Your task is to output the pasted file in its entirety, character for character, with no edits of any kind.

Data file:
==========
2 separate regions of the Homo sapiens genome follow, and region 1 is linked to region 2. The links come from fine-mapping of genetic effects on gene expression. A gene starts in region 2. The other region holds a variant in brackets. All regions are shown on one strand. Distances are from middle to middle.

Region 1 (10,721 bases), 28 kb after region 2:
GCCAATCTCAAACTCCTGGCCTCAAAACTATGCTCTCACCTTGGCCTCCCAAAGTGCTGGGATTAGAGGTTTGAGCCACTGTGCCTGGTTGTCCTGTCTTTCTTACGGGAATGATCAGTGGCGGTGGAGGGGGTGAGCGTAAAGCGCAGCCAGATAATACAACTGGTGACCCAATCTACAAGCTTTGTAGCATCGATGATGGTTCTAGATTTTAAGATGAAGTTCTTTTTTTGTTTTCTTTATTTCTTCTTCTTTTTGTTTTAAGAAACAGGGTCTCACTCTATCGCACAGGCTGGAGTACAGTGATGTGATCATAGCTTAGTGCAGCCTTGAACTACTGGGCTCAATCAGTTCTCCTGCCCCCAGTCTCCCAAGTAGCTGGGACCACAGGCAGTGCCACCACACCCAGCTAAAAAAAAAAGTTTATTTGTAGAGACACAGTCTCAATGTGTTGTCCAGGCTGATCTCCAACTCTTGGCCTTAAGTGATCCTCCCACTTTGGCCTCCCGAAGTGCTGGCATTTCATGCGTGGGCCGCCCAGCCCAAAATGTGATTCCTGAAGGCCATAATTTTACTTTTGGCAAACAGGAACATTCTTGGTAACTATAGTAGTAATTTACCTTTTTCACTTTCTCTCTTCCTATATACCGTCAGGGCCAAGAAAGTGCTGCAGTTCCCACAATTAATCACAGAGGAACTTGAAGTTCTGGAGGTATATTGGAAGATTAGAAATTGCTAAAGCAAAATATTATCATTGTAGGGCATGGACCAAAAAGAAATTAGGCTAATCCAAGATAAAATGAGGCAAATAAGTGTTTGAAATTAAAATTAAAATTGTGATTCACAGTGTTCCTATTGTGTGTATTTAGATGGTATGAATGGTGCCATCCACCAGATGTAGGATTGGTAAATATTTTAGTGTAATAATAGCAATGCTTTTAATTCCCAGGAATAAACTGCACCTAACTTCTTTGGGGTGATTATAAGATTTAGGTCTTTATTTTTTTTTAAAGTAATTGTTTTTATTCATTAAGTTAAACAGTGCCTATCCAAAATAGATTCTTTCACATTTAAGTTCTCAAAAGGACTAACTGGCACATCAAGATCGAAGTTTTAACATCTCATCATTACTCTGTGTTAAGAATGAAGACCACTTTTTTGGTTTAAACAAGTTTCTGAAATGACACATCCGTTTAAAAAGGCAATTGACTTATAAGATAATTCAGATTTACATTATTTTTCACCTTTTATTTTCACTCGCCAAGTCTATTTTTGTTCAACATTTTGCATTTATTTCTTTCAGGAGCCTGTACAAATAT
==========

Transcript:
2 separate regions of the Homo sapiens genome follow, and region 1 is linked to region 2. The links come from fine-mapping of genetic effects on gene expression. A gene starts in region 2. The other region holds a variant in brackets. All regions are shown on one strand. Distances are from middle to middle.

Region 1 (10,721 bases), 28 kb after region 2:
GCCAATCTCAAACTCCTGGCCTCAAAACTATGCTCTCACCTTGGCCTCCCAAAGTGCTGGGATTAGAGGTTTGAGCCACTGTGCCTGGTTGTCCTGTCTTTCTTACGGGAATGATCAGTGGCGGTGGAGGGGGTGAGCGTAAAGCGCAGCCAGATAATACAACTGGTGACCCAATCTACAAGCTTTGTAGCATCGATGATGGTTCTAGATTTTAAGATGAAGTTCTTTTTTTGTTTTCTTTATTTCTTCTTCTTTTTGTTTTAAGAAACAGGGTCTCACTCTATCGCACAGGCTGGAGTACAGTGATGTGATCATAGCTTAGTGCAGCCTTGAACTACTGGGCTCAATCAGTTCTCCTGCCCCCAGTCTCCCAAGTAGCTGGGACCACAGGCAGTGCCACCACACCCAGCTAAAAAAAAAAGTTTATTTGTAGAGACACAGTCTCAATGTGTTGTCCAGGCTGATCTCCAACTCTTGGCCTTAAGTGATCCTCCCACTTTGGCCTCCCGAAGTGCTGGCATTTCATGCGTGGGCCGCCCAGCCCAAAATGTGATTCCTGAAGGCCATAATTTTACTTTTGGCAAACAGGAACATTCTTGGTAACTATAGTAGTAATTTACCTTTTTCACTTTCTCTCTTCCTATATACCGTCAGGGCCAAGAAAGTGCTGCAGTTCCCACAATTAATCACAGAGGAACTTGAAGTTCTGGAGGTATATTGGAAGATTAGAAATTGCTAAAGCAAAATATTATCATTGTAGGGCATGGACCAAAAAGAAATTAGGCTAATCCAAGATAAAATGAGGCAAATAAGTGTTTGAAATTAAAATTAAAATTGTGATTCACAGTGTTCCTATTGTGTGTATTTAGATGGTATGAATGGTGCCATCCACCAGATGTAGGATTGGTAAATATTTTAGTGTAATAATAGCAATGCTTTTAATTCCCAGGAATAAACTGCACCTAACTTCTTTGGGGTGATTATAAGATTTAGGTCTTTATTTTTTTTTAAAGTAATTGTTTTTATTCATTAAGTTAAACAGTGCCTATCCAAAATAGATTCTTTCACATTTAAGTTCTCAAAAGGACTAACTGGCACATCAAGATCGAAGTTTTAACATCTCATCATTACTCTGTGTTAAGAATGAAGACCACTTTTTTGGTTTAAACAAGTTTCTGAAATGACACATCCGTTTAAAAAGGCAATTGACTTATAAGATAATTCAGATTTACATTATTTTTCACCTTTTATTTTCACTCGCCAAGTCTATTTTTGTTCAACATTTTGCATTTATTTCTTTCAGGAGCCTGTACAAATAT